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Stem Cell Research

Major Hurdle Cleared on the Path Toward Wider Use of Stem Cells

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Posted on Jul 20, 2017, 8 a.m.

Using an automated screening test, researchers have invented a replacement for the confusing, even dangerous materials, currently used to grow stem cells.

In a new study from the University of Wisconsin–Madison, scientists now have a clearer path toward the practical use of human stem cell treatments. Both induced and embryonic stem cells can form into any tissue in the body. For nearly 20 years since stem cells were discovered, there have been many complications on the road to medical applications. Researchers are using a simple synthetic material that stem cells can grow on without previous problems of reproducibility. The results of the study were reported in Nature Biomedical Engineering.

New Substrates to Grow Stem Cells & Assemble Tissue

Responding to chemical signals, stem cells can grow into specialized cells that form muscle, blood vessel, or brain tissue. Researchers developed a material called a substrate to which the stem cells are anchored. The substrate is made of proteins from mouse tumors. The most complex of these substrates is called Matrigel containing over 1500 proteins. Matrigel is very powerful and is used to grow cells and assemble body tissues. Being a complex material to work with, there are substantial problems with reproducibility of the cells as well as harboring pathogens.

The researchers have developed and patented two new substrates. The first one will be used to raise stem cells for a multitude of applications including regenerative medicine. The second substrate will be used as a test bed for growing arteries in the lab to evaluating drug toxicity. Many drugs cannot be administered to pregnant women as the growing fetus has developing arteries and the new toxicity tests may serve as a solution as to which drugs may be safe. Growing arteries in the lab can also be used to test vascular toxicity to the many environmental chemicals. One more application is to find drugs that inhibit blood vessel growth which may be used to starve cancer tumors.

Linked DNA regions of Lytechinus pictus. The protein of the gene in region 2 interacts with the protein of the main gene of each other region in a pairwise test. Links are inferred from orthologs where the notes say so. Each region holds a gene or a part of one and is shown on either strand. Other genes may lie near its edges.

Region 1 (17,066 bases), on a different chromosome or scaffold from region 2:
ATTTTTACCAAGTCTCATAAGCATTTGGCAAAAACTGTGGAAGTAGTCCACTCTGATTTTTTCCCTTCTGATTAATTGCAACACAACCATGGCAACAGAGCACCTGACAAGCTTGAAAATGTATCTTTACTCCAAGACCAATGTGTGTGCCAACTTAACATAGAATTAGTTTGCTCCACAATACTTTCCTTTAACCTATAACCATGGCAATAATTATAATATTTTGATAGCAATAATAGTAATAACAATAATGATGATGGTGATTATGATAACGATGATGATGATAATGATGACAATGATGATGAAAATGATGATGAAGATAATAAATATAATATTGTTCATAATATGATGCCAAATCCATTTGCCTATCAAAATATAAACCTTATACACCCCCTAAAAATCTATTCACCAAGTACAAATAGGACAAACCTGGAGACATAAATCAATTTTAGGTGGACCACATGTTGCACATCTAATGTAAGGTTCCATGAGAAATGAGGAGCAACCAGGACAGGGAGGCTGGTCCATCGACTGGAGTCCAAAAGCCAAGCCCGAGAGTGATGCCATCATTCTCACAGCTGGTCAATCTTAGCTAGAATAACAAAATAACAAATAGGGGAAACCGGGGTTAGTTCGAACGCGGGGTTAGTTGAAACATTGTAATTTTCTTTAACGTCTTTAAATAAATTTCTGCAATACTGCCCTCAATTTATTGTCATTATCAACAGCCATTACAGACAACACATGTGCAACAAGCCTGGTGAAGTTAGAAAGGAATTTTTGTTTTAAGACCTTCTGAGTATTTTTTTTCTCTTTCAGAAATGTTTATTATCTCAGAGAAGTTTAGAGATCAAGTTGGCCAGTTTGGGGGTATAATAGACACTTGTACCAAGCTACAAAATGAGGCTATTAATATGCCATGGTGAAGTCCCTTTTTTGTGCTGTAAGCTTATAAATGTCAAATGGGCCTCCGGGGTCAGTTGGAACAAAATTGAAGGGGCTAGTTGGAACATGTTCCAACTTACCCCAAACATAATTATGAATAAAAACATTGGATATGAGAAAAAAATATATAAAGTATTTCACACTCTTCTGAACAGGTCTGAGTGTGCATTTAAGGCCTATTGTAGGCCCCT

From Lab Experiments to Functional Tissue

As the stem cells convert into specialized cells, the goal is to improve the chemistry of the substrate material. The team used robots to fill arrays of over 100 materials. A process was developed to test each array for its validity and its ability to bond with the stem cells. The robot can process hundreds of substrate materials per week.

A spinoff of the research project called Stem Pharm has started to commercialize the patents to sell to pharmaceutical companies and research institutes. According to William Murphy the co-founder of the company, their experimental vascular screening creation has already been successfully tested.

One of the hurdles to overcome is to find a better substrate for growing stem cells. These cells are super flexible and it is only a matter of time before the full potential of stem cells are realized. The team has proven that simple materials can be effective in nurturing stem cells. The next step is to improve stem cell development so that functional tissues can be made for patients.

Eric H. Nguyen et al. Versatile synthetic alternatives to Matrigel for vascular toxicity screening and stem cell expansion, Nature Biomedical Engineering (2017). DOI: 10.1038/s41551-017-0096

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